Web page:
Does the clay in Madrid give everyone the blues?

Madrid, Spain – There has been a lot of controversy surrounding the change of colour of the clay in Madrid this year.  Many of the players have not shied away from sharing their thoughts about the tierra azul and the difficulties they face adjusting to the change of colour on the dirt. Many people have joked about it being the land of the Smurfs or in Avatar, but at first sight the resplendent, bright blue clay does not look that dissimilar to a hard court – until the players slide over it and tiny grains of white appear at the surface.

It is certainly a new image for the Mutua Madrid Open and after many meetings and negotiations with those in charge of the ATP and WTA it was their seal of approval that led to the change from red and the Caja Mágica is the first tournament that has broken the mould with this new image.  The question is, how many other tournaments will follow suit?

Who helped to decide on whether to change the clay?

Ion Tiriac is the Mutua Madrid Open consultant and the mastermind behind the evolution of the tournament.  He based his decision on how he feels it benefits the spectator, and people who watch the sport on television as the yellow colour of the ball has an extraordinary contrast against a blue background making it more visible on screen.

What do the players think?

Spaniard Rafael Nadal said earlier in the week that he was unhappy with the decision as he feels this is one of the most important tournaments after the four Grand Slam events.  Nadal claims it makes visibility worse and the courts are more slippery.

He commented that as Madrid is at an altitude of 800 meters over sea level, that already affects the flight of the ball, which is faster than at sea level and said it benefits hard hitting servers such as Federer, Isner and Raonic.

16-time Grand Slam champion Roger Federer agreed that the surface was a challenge to the players.

“It feels a little different than regular clay. I’m not sure if it’s just visually or something else.’

Djokovic shared the same sentiment in his press conference on Monday.

My opinion is that it’s different; there are certain differences in comparing the blue clay to the red clay. I just hope for the sake of all the players that we will not have injuries and that we can have a decent week of tennis.”

Serena Williams was upbeat in her press conference about the change in surface colour and was actually quite pleased that it was no longer red:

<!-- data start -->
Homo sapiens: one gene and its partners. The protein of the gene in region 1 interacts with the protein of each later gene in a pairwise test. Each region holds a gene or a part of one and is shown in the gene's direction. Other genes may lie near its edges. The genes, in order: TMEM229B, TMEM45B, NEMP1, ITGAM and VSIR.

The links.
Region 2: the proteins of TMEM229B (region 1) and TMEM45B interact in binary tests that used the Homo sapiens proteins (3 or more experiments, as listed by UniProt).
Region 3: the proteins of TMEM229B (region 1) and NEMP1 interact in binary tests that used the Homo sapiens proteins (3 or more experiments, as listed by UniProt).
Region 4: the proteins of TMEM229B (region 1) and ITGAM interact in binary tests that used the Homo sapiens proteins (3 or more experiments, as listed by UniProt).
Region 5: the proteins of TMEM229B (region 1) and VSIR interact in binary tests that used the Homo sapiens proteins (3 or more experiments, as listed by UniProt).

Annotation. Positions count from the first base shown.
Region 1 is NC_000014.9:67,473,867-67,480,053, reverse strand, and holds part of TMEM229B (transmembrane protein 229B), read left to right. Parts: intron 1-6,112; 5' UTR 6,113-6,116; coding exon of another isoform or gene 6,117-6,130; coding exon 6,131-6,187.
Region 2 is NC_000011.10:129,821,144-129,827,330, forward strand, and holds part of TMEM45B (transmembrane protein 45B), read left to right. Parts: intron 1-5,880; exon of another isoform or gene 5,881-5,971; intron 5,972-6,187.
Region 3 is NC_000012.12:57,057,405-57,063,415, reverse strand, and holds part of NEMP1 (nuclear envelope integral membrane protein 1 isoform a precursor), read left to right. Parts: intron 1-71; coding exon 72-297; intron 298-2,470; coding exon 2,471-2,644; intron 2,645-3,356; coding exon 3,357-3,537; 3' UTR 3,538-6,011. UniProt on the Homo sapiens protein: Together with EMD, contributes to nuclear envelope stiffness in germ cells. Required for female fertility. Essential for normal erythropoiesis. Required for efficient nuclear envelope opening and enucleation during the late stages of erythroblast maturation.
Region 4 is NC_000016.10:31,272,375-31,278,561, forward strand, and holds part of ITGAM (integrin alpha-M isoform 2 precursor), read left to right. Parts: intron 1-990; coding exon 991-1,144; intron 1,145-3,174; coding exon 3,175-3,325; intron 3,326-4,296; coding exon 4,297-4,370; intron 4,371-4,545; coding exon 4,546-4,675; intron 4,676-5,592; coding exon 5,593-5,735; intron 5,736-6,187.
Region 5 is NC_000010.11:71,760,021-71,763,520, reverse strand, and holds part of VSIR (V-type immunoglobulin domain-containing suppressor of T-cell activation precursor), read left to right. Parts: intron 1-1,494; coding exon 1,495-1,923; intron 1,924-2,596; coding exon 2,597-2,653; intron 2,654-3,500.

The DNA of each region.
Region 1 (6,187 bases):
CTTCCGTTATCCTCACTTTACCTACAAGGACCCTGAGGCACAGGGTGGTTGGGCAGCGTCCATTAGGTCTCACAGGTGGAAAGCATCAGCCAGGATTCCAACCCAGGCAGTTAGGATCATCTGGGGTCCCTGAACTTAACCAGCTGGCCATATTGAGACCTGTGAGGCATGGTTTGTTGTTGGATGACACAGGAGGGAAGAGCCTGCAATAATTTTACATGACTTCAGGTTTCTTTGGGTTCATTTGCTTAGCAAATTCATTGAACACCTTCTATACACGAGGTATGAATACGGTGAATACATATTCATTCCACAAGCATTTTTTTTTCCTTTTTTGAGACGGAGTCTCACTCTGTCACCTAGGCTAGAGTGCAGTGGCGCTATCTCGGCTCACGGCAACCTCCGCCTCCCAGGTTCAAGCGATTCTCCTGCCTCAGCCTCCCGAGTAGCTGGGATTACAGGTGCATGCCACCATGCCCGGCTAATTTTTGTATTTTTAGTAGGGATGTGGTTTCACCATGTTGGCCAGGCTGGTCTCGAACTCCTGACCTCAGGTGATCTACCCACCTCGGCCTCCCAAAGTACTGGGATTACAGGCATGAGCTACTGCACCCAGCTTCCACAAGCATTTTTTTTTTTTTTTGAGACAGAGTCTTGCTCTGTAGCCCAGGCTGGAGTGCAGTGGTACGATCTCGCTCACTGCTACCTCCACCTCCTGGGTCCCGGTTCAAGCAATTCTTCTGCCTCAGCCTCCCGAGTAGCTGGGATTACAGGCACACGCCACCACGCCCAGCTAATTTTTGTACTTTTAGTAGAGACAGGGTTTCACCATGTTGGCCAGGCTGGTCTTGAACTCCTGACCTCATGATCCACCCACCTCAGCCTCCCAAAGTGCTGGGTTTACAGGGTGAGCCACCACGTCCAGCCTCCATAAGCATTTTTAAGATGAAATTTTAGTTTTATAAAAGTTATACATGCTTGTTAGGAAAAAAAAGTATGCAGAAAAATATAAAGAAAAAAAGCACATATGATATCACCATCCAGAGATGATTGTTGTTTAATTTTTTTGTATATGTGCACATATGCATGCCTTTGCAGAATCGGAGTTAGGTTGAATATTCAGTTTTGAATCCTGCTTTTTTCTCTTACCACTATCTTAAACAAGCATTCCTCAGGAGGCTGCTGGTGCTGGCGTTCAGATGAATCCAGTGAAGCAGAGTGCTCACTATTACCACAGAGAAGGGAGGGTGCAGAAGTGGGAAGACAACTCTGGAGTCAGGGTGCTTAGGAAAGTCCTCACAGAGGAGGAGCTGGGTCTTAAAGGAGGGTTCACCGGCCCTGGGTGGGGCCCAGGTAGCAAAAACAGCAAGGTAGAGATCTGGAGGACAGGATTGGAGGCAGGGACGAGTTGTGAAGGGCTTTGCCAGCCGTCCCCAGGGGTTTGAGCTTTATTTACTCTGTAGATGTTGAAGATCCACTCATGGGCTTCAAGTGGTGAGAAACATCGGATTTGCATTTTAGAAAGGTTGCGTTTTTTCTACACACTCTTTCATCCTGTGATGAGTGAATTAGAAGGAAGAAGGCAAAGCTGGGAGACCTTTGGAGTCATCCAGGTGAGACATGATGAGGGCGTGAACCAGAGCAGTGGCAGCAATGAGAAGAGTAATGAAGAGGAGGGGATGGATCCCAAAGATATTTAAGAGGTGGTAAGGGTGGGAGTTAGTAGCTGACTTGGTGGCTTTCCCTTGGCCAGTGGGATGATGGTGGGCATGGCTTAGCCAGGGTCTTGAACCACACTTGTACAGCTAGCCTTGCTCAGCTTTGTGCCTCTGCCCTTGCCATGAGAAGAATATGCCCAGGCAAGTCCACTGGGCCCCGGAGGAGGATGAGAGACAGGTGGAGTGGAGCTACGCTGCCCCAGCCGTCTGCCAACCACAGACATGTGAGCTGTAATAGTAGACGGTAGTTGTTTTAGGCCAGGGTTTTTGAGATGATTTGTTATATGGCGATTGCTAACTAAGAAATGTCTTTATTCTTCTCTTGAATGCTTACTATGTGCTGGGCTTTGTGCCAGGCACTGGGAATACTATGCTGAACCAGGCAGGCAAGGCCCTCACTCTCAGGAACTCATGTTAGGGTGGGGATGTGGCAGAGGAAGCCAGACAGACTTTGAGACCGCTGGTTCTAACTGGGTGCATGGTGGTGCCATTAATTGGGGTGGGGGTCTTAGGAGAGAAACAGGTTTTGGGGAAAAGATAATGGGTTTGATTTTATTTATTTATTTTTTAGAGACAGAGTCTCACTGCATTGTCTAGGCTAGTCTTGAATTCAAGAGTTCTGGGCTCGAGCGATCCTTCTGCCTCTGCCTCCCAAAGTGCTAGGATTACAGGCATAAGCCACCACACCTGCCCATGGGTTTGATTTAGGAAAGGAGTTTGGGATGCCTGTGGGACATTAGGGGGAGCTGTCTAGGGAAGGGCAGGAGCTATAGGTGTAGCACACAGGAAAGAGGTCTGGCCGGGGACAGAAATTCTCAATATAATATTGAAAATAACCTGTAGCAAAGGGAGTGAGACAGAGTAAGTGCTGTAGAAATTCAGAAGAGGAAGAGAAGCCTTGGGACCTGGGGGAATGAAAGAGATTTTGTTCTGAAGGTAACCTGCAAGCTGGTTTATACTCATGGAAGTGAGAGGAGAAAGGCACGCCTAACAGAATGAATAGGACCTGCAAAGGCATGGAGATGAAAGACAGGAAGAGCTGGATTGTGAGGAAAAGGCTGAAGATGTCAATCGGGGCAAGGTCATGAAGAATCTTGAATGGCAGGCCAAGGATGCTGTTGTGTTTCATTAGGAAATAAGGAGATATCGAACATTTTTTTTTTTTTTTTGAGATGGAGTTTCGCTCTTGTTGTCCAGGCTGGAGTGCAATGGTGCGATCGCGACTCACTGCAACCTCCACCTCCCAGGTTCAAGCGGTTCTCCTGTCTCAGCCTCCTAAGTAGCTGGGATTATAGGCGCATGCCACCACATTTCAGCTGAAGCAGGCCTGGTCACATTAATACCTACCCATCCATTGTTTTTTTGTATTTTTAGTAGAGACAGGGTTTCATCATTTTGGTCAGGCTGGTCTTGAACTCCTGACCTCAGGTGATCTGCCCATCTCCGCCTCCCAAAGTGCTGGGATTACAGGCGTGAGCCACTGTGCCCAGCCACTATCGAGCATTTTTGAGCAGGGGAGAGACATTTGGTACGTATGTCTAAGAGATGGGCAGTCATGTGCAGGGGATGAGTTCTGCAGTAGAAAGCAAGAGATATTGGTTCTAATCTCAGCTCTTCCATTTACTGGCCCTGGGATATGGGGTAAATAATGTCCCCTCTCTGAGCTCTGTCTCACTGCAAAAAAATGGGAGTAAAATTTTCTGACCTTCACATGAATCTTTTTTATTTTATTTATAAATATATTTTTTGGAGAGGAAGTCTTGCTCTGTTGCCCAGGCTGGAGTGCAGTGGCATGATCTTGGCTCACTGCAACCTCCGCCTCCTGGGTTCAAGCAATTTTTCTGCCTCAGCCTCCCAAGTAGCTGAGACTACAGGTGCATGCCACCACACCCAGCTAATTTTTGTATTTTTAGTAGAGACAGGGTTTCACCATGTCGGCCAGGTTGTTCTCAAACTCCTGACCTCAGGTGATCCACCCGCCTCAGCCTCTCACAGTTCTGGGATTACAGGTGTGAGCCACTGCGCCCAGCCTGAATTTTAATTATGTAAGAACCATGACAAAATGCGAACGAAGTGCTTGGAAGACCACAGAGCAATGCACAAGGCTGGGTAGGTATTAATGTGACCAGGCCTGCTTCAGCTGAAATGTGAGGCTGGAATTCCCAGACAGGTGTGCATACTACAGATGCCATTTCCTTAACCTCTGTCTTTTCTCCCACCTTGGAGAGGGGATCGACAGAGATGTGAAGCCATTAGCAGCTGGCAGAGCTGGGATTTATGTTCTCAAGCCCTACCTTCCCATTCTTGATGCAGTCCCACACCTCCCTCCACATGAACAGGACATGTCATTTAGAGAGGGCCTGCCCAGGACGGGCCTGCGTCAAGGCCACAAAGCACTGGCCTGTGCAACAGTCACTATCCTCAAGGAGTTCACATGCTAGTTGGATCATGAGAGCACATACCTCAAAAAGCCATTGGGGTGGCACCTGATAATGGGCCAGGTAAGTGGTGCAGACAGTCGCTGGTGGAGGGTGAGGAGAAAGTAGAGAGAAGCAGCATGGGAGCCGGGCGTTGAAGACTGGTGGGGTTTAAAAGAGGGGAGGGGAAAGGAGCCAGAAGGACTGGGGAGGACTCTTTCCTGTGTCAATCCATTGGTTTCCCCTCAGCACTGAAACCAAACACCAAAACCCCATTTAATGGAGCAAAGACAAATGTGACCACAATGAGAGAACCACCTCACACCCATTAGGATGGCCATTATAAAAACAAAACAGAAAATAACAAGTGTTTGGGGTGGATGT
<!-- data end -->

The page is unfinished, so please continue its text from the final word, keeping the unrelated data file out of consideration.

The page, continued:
“I don’t think it has changed that much. I don’t mind it.  It makes you less dirty than the red clay!”

Despite the disgruntled complaints of some players, both the WTA and ATP have given their consent to that the Mutua Madrid Open and the surface will be trialed for a year whether the players are happy to play on it or not.

How is the blue clay produced?

Selected bricks are grinded down before sifting the contents to a size of 1 to 1.5mm and prepared in exactly the same way as traditional red clay courts, the difference being that the mixed white clay is treated with dye for a period of 24 hours before going through a drying process. The first layer of clay is stained in order to avoid white patches appearing when the players slide on the surface.

With the contrast in colour between the ball and the blue court in mind, has it benefitted the spectators?

I have  sat court side and observed both the main courts and training courts firsthand.  I found as a spectator of the matches that it did improve the visual impact of the ball as the contrasting colours make it more clear to see on the court.

When the clay is fresh and unused, you would be forgiven for confusing it with a hard court, at least until the little bits of white grain pop up where the players have slid across the court.

During the day, I had scouted spectators for their opinions on the blue clay to see if they found it helped them to see the ball better and improve their overall experience at the Mutua Madrid Open. The responses were mixed:

Rocio from Sevilla is an usher on one of the doors and she told me:

“People say it is better because you can see the ball easier and I agree with them. I think it is much easier from the seats.”

Pablo from Madrid has attended the tournament regularly for the last few years and was concerned about the effect it has on the players:

“I prefer the red clay because of the players. If they don’t like it, I am worried that they will not want to return next year.”

Wherever you go in the grounds of the Mutua Madrid Open, people are talking about the clay and there are many spectators who have come this year especially to see it. One of the aims of the tournament was to change the surface colour and make it unique – a real talking point and whether people are talking about it positively or in a negative way, it has certainly achieved one of its goals.

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About Lisa-Marie Burrows

Lisa-Marie Burrows has a MA in Sports Broadcast Journalism and is a freelance sports journalist. She has covered many national and international tennis tournaments and has worked in Paris for Eurosport News channel. She is a member of the International Press Association and a journalist for its online magazine, IMPress. She has contributed articles for various leading websites including www.tennisgrandstand.com, www.worldtennismagazine.com, www.tennisbloggers.com, www.tennisscoop.co.uk and www.olympictennis.net. Lisa-Marie operates her tennis website www.tennisnewsviews.com where you can read her reports. She can be reached at lburrows@internationalpress.com or on Twitter @TennisNewsViews.

View all posts by Lisa-Marie Burrows

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